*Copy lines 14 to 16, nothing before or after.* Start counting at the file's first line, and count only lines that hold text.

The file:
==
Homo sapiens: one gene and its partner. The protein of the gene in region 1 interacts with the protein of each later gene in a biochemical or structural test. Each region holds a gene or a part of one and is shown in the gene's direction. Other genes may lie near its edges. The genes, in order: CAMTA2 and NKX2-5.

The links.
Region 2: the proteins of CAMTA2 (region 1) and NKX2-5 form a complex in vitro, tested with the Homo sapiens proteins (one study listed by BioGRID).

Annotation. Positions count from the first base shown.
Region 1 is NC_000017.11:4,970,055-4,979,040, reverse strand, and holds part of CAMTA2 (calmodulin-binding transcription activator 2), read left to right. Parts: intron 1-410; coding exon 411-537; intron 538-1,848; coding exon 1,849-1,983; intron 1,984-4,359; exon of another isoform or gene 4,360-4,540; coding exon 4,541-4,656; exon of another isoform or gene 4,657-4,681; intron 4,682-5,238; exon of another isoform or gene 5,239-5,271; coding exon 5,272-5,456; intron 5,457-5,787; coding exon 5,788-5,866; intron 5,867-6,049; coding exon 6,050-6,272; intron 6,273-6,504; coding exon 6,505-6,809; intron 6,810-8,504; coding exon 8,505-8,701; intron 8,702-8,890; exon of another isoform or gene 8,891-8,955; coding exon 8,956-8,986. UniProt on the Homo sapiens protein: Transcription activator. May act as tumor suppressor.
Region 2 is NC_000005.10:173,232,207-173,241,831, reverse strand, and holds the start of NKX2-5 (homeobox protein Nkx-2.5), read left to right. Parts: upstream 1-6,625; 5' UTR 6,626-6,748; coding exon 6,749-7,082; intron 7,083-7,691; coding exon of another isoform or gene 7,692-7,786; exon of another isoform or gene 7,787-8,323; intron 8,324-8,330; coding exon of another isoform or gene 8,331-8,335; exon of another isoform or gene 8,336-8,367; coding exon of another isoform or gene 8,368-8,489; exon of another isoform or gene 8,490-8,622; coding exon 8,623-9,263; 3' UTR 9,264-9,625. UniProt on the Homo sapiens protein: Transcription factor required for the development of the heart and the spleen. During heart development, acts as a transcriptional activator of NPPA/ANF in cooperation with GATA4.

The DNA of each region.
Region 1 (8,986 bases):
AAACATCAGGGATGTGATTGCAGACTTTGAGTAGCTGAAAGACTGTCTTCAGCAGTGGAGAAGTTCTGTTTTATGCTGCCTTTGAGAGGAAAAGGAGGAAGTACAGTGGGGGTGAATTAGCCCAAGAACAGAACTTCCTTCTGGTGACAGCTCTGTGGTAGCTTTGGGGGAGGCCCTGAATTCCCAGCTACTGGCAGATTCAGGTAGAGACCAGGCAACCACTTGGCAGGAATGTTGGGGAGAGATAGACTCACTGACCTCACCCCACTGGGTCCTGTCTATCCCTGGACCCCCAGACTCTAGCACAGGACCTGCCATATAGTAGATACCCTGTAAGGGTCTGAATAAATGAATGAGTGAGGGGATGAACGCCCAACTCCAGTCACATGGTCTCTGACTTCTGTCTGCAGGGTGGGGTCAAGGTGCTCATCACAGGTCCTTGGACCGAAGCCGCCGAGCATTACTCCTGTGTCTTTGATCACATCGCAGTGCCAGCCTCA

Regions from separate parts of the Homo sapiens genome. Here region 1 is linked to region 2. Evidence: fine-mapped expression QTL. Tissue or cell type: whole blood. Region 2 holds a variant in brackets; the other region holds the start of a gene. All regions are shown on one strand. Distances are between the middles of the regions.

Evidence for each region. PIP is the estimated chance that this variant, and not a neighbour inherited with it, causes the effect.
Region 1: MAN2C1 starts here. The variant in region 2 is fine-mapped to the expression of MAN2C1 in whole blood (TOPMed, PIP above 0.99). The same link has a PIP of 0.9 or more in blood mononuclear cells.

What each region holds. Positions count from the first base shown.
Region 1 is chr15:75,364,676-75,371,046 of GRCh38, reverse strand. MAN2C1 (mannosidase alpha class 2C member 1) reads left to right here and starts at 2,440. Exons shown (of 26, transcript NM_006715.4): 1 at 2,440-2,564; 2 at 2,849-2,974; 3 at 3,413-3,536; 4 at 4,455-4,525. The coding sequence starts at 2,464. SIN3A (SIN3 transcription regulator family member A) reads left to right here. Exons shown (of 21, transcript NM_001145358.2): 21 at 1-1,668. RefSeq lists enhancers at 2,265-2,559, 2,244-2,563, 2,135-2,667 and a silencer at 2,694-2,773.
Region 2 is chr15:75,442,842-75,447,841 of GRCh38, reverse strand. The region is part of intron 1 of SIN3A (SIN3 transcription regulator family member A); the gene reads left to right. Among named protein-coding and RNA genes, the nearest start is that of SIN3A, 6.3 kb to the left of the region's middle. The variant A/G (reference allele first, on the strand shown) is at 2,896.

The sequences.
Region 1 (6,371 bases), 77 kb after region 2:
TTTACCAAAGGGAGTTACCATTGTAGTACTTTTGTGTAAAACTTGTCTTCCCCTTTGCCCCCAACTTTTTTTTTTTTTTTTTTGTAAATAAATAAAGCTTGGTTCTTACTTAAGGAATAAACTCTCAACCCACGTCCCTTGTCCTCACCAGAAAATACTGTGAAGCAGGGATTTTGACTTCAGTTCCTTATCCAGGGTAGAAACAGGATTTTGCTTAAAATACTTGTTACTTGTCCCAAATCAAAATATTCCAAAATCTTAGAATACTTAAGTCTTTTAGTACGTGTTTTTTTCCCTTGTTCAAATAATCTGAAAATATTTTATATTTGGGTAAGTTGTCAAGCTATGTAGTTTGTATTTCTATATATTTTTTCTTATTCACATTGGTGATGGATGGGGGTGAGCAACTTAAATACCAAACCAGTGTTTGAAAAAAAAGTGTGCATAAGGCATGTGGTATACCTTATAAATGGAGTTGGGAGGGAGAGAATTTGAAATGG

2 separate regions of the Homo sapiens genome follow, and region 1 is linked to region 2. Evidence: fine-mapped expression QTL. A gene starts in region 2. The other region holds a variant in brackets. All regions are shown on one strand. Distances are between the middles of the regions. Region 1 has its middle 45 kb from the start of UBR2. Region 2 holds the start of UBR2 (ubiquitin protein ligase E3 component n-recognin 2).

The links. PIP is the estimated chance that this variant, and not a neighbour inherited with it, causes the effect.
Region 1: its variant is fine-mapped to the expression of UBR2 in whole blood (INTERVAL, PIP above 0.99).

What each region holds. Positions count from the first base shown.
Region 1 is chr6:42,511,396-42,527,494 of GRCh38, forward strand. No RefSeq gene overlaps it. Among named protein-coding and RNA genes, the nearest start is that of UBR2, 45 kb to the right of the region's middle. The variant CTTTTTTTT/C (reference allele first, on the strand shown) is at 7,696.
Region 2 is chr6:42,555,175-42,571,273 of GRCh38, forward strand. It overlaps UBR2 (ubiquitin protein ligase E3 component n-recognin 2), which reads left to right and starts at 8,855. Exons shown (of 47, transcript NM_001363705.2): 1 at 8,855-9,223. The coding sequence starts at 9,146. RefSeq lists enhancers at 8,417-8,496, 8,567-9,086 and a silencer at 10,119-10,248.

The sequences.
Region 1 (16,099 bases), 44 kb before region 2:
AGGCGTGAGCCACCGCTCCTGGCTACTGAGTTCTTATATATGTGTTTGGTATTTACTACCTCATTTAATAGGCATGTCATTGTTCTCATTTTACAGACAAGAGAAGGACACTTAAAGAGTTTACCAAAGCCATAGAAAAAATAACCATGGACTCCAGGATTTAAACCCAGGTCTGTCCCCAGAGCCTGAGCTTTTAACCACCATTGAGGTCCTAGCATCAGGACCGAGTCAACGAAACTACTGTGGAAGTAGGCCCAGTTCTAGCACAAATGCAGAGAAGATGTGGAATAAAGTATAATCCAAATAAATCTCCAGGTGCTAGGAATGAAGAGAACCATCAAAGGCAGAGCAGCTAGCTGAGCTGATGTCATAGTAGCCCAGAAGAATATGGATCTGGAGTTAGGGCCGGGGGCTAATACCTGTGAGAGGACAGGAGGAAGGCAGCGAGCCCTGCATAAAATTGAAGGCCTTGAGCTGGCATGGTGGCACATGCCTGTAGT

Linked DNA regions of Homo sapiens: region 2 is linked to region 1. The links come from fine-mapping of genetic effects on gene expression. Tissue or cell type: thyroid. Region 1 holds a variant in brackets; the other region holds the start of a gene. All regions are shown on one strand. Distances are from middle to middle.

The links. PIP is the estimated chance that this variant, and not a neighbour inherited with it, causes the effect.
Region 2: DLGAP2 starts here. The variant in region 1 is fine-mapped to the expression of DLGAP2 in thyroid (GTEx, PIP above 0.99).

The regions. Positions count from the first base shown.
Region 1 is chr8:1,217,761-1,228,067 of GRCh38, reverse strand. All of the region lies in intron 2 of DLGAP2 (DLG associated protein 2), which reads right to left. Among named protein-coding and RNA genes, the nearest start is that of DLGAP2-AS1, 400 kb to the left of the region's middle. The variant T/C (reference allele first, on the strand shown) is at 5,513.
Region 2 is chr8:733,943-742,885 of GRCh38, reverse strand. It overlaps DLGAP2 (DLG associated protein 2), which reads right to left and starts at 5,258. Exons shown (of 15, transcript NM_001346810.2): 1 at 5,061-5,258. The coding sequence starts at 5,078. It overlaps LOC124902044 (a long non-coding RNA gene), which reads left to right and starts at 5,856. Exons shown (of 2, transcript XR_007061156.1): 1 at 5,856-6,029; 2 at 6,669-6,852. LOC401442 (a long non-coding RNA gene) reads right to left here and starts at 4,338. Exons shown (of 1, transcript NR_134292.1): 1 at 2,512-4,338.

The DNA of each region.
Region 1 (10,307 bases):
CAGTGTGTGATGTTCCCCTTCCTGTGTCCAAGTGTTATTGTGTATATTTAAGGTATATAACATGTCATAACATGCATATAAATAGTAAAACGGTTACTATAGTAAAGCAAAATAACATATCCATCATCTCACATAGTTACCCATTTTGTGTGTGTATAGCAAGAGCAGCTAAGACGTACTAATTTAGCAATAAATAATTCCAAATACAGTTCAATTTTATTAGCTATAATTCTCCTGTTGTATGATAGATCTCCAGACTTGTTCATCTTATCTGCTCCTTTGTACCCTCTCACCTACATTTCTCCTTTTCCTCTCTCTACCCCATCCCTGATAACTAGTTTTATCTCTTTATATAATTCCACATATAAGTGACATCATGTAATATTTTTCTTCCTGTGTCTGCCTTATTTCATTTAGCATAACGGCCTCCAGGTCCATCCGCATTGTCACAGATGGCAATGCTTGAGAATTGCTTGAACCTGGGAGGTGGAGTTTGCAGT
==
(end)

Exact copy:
Region 1 is chr15:75,364,676-75,371,046 of GRCh38, reverse strand. MAN2C1 (mannosidase alpha class 2C member 1) reads left to right here and starts at 2,440. Exons shown (of 26, transcript NM_006715.4): 1 at 2,440-2,564; 2 at 2,849-2,974; 3 at 3,413-3,536; 4 at 4,455-4,525. The coding sequence starts at 2,464. SIN3A (SIN3 transcription regulator family member A) reads left to right here. Exons shown (of 21, transcript NM_001145358.2): 21 at 1-1,668. RefSeq lists enhancers at 2,265-2,559, 2,244-2,563, 2,135-2,667 and a silencer at 2,694-2,773.
Region 2 is chr15:75,442,842-75,447,841 of GRCh38, reverse strand. The region is part of intron 1 of SIN3A (SIN3 transcription regulator family member A); the gene reads left to right. Among named protein-coding and RNA genes, the nearest start is that of SIN3A, 6.3 kb to the left of the region's middle. The variant A/G (reference allele first, on the strand shown) is at 2,896.

The sequences.